Besides these exceptions, according to national law does not recognize penalty for breach of labor contract, whether agreed between the two parties or not. Thus, the nefarious clause stipulating a breach for not completing an employment contract is invalid. A properly drafted clause would be additive rather than subtractive such as receiving an annual bonus.
There are only two cases in the Labor Contract Law where the employee shall pay a penalty for breaches of contract: breaching a training or non-competition agreement.
There are other clauses a foreign national may consider adding in his employment contract to protect himself.
Any form of additional compensation must be clearly stipulated. If there is a bonus or commission, how much is it? How is it calculated? Is there a 13th month wage? It should be in the contract. It must be assumed that anything beyond statutory requirements that is not clearly stipulated in writing is an option rather than an obligation.
How to handle the departure is equally important. The employer will often include handover clauses, and the employee should also add clauses protecting himself when departing. For instance, adding liabilities for the employer in case of uncooperative behavior with the Work Permit cancellation (and giving back the Work Permit Cancellation Notice). Foreign employees being linked to an employer are vulnerable when changing employer and petty employers may abuse this vulnerability. It is a good protection to state that if the employer does not cooperate for the Work Permit cancellation, he will be liable for loss of wage, flight, hotel, attorney’s fees, etc.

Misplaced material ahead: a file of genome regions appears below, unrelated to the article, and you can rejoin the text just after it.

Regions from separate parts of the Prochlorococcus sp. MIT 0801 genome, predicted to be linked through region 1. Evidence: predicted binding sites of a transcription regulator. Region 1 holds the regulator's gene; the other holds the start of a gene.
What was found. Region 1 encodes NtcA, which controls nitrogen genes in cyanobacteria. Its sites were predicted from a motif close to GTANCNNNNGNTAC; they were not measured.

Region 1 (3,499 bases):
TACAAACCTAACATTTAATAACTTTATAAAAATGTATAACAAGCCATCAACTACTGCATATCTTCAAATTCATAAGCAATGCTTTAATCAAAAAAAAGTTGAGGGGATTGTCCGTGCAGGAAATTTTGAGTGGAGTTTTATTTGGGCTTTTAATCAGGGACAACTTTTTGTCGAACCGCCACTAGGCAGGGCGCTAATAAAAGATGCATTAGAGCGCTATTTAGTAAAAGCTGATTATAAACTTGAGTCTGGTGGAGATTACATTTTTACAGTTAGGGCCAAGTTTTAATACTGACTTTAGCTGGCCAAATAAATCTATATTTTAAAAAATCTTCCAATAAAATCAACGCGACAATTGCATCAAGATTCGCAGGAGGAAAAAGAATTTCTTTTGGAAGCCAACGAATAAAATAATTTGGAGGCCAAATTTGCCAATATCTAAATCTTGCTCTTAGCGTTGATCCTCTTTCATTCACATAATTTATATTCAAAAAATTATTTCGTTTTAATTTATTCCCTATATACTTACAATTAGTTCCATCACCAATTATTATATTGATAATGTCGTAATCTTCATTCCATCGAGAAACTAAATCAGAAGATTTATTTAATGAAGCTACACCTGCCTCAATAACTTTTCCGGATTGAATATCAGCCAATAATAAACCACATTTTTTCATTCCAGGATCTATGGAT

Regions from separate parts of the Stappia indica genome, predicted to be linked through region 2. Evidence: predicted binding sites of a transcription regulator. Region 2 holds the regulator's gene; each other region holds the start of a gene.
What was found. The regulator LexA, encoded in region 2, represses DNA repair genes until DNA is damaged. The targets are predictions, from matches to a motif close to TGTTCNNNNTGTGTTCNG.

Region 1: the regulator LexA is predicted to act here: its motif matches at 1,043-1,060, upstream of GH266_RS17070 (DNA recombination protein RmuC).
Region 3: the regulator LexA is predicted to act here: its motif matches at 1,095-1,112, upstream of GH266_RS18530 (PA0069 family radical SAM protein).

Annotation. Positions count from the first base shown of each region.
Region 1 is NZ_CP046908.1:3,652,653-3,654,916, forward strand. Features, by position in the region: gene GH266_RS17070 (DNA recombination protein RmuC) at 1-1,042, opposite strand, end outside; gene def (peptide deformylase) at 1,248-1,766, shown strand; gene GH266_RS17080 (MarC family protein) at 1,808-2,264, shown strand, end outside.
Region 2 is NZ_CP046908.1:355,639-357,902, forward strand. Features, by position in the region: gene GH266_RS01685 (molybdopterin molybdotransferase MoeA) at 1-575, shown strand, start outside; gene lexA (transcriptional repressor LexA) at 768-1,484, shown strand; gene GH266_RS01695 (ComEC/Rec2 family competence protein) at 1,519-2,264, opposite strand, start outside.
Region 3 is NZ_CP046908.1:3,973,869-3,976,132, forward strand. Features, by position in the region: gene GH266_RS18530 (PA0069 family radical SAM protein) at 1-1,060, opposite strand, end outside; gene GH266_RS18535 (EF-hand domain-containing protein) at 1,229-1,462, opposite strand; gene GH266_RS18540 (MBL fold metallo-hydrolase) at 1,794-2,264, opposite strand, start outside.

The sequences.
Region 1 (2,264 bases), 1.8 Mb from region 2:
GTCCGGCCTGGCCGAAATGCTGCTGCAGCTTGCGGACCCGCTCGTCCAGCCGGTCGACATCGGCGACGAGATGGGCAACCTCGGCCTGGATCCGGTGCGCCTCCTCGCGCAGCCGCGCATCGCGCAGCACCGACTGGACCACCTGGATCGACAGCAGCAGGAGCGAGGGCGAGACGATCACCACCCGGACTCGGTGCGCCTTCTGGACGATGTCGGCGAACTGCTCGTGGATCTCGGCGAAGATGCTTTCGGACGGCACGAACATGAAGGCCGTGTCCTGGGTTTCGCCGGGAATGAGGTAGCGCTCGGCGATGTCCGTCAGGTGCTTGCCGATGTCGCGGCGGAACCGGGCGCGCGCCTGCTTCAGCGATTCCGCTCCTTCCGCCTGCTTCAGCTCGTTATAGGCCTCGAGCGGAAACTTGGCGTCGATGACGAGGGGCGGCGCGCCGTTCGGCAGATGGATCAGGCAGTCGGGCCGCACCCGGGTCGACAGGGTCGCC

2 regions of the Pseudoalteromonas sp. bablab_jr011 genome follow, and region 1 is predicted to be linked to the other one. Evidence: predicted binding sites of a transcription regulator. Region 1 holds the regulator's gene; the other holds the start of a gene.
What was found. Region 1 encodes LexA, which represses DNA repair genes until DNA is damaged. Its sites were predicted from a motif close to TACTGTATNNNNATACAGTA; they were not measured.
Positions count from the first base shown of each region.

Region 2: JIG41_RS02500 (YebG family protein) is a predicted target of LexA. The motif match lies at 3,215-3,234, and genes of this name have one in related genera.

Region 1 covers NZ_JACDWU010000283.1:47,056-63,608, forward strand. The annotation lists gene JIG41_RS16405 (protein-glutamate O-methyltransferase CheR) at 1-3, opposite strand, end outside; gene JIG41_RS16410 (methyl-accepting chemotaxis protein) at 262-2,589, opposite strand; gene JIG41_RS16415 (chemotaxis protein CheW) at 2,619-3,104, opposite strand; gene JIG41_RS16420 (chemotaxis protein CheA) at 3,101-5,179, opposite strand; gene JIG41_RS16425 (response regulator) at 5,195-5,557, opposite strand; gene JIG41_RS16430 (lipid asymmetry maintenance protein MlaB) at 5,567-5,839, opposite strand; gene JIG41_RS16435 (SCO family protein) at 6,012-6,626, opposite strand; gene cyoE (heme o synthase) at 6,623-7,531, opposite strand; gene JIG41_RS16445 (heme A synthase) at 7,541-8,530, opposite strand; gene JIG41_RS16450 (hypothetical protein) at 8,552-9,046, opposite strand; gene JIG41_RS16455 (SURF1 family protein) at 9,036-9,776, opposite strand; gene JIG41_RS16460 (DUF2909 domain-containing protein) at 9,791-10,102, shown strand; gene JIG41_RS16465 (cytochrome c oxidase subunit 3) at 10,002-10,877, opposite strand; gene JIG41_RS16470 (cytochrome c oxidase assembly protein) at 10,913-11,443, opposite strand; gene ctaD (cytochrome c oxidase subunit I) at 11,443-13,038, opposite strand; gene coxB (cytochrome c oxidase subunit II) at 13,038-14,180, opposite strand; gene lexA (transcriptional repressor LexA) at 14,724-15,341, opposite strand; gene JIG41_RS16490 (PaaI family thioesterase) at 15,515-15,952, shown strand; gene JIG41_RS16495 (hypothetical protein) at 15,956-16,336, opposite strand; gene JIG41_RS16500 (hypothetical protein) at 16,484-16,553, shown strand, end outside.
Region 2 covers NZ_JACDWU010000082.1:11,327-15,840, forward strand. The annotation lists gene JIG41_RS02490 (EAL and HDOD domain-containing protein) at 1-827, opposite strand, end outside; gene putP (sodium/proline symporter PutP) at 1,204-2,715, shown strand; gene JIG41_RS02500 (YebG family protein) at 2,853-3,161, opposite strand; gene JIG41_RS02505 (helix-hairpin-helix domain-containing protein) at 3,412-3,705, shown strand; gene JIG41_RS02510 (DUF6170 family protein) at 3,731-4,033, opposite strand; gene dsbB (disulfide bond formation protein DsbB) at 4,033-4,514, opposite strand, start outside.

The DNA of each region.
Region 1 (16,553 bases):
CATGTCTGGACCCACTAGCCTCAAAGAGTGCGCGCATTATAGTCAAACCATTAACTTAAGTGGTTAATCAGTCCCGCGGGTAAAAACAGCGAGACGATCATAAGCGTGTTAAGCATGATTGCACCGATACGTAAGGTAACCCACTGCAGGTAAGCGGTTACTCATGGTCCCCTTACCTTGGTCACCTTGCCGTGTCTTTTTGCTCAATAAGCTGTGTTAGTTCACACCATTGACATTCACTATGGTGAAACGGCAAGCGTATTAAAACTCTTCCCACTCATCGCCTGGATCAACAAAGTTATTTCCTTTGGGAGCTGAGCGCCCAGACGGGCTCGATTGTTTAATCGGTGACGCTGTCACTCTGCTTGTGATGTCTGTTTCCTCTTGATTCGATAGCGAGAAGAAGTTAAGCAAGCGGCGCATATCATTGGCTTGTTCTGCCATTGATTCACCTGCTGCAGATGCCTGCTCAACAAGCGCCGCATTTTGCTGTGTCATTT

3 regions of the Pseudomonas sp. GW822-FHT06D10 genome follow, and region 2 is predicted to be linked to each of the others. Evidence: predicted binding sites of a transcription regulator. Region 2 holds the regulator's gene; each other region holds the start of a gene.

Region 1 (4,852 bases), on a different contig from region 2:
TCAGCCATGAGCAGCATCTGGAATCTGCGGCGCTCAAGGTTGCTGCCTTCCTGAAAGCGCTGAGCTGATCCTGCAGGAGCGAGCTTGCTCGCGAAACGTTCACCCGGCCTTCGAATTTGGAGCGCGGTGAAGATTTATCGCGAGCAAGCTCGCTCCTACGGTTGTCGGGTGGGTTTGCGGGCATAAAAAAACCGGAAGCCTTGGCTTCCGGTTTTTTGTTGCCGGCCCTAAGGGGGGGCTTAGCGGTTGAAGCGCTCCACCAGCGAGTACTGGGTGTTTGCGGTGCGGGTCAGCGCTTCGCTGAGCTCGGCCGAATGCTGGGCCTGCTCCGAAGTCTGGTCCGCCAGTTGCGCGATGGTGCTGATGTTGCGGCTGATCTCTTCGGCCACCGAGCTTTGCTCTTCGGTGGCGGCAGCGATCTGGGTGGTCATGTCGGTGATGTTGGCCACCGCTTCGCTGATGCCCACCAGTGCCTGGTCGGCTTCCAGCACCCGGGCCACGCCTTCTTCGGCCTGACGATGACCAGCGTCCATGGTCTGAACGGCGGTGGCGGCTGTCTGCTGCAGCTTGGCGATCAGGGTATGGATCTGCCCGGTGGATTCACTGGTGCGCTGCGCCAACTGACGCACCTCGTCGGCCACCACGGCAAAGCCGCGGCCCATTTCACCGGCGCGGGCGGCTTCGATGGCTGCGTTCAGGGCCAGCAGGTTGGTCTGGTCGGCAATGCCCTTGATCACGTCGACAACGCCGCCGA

That concludes the second article of this series. In short, foreign nationals should be careful what they sign, in terms of both the obligations they accept and of the protections they should have. Believing sweet words thinking the employer can be trusted is a recipe for disaster; everything must be in writing.
This article is a vulgarization of
laws and regulations and does not constitute legal advice. The author is not responsible for any loss caused by using
any information provided in this article. For more information please contact Normand@Laodongfa.com.For
all intent and purpose, the term China in this article refers to the People’s
Republic of China.
 Labor Contract Law of the PRC (2012 Amendment), Article 17
 Labor Contract Law of the PRC (2012 Amendment), Article 24
 Senior Executives may have other obligations and duties under the Company Law of the PRC, this article does not explore this topic.